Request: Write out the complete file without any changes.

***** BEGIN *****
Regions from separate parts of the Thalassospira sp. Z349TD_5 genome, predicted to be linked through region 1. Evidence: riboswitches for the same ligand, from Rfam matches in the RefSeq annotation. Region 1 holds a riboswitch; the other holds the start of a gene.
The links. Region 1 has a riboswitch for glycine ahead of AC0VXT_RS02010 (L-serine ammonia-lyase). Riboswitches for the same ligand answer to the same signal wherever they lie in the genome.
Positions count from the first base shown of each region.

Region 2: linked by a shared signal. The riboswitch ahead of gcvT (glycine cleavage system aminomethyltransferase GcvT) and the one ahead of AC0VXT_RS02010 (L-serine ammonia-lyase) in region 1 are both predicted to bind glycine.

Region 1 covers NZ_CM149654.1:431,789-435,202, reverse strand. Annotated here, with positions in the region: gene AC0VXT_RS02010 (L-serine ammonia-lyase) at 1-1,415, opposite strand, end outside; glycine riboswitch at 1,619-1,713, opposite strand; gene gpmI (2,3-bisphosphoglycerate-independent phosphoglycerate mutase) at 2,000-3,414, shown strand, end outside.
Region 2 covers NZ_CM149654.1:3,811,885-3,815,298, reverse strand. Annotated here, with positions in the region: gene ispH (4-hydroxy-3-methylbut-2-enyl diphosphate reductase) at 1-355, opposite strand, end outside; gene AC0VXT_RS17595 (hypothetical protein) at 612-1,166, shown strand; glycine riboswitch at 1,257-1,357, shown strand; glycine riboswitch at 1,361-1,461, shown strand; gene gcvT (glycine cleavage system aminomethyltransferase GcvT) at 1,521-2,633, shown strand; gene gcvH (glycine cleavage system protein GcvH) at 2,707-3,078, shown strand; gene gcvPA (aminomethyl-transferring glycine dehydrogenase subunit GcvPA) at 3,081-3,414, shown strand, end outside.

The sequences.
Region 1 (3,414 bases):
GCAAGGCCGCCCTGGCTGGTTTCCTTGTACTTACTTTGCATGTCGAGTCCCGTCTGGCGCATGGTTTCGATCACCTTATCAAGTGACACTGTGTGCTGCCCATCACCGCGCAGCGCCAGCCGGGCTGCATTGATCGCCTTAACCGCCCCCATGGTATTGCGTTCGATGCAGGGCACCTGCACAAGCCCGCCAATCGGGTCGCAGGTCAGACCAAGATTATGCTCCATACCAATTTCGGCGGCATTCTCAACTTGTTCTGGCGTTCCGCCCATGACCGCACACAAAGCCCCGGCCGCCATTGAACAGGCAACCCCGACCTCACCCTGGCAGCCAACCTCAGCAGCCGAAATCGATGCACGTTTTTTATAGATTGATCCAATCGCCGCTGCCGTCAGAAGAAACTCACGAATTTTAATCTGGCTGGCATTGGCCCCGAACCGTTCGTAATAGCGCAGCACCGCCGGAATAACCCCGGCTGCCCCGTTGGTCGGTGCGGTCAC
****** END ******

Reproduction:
Regions from separate parts of the Thalassospira sp. Z349TD_5 genome, predicted to be linked through region 1. Evidence: riboswitches for the same ligand, from Rfam matches in the RefSeq annotation. Region 1 holds a riboswitch; the other holds the start of a gene.
The links. Region 1 has a riboswitch for glycine ahead of AC0VXT_RS02010 (L-serine ammonia-lyase). Riboswitches for the same ligand answer to the same signal wherever they lie in the genome.
Positions count from the first base shown of each region.

Region 2: linked by a shared signal. The riboswitch ahead of gcvT (glycine cleavage system aminomethyltransferase GcvT) and the one ahead of AC0VXT_RS02010 (L-serine ammonia-lyase) in region 1 are both predicted to bind glycine.

Region 1 covers NZ_CM149654.1:431,789-435,202, reverse strand. Annotated here, with positions in the region: gene AC0VXT_RS02010 (L-serine ammonia-lyase) at 1-1,415, opposite strand, end outside; glycine riboswitch at 1,619-1,713, opposite strand; gene gpmI (2,3-bisphosphoglycerate-independent phosphoglycerate mutase) at 2,000-3,414, shown strand, end outside.
Region 2 covers NZ_CM149654.1:3,811,885-3,815,298, reverse strand. Annotated here, with positions in the region: gene ispH (4-hydroxy-3-methylbut-2-enyl diphosphate reductase) at 1-355, opposite strand, end outside; gene AC0VXT_RS17595 (hypothetical protein) at 612-1,166, shown strand; glycine riboswitch at 1,257-1,357, shown strand; glycine riboswitch at 1,361-1,461, shown strand; gene gcvT (glycine cleavage system aminomethyltransferase GcvT) at 1,521-2,633, shown strand; gene gcvH (glycine cleavage system protein GcvH) at 2,707-3,078, shown strand; gene gcvPA (aminomethyl-transferring glycine dehydrogenase subunit GcvPA) at 3,081-3,414, shown strand, end outside.

The sequences.
Region 1 (3,414 bases):
GCAAGGCCGCCCTGGCTGGTTTCCTTGTACTTACTTTGCATGTCGAGTCCCGTCTGGCGCATGGTTTCGATCACCTTATCAAGTGACACTGTGTGCTGCCCATCACCGCGCAGCGCCAGCCGGGCTGCATTGATCGCCTTAACCGCCCCCATGGTATTGCGTTCGATGCAGGGCACCTGCACAAGCCCGCCAATCGGGTCGCAGGTCAGACCAAGATTATGCTCCATACCAATTTCGGCGGCATTCTCAACTTGTTCTGGCGTTCCGCCCATGACCGCACACAAAGCCCCGGCCGCCATTGAACAGGCAACCCCGACCTCACCCTGGCAGCCAACCTCAGCAGCCGAAATCGATGCACGTTTTTTATAGATTGATCCAATCGCCGCTGCCGTCAGAAGAAACTCACGAATTTTAATCTGGCTGGCATTGGCCCCGAACCGTTCGTAATAGCGCAGCACCGCCGGAATAACCCCGGCTGCCCCGTTGGTCGGTGCGGTCAC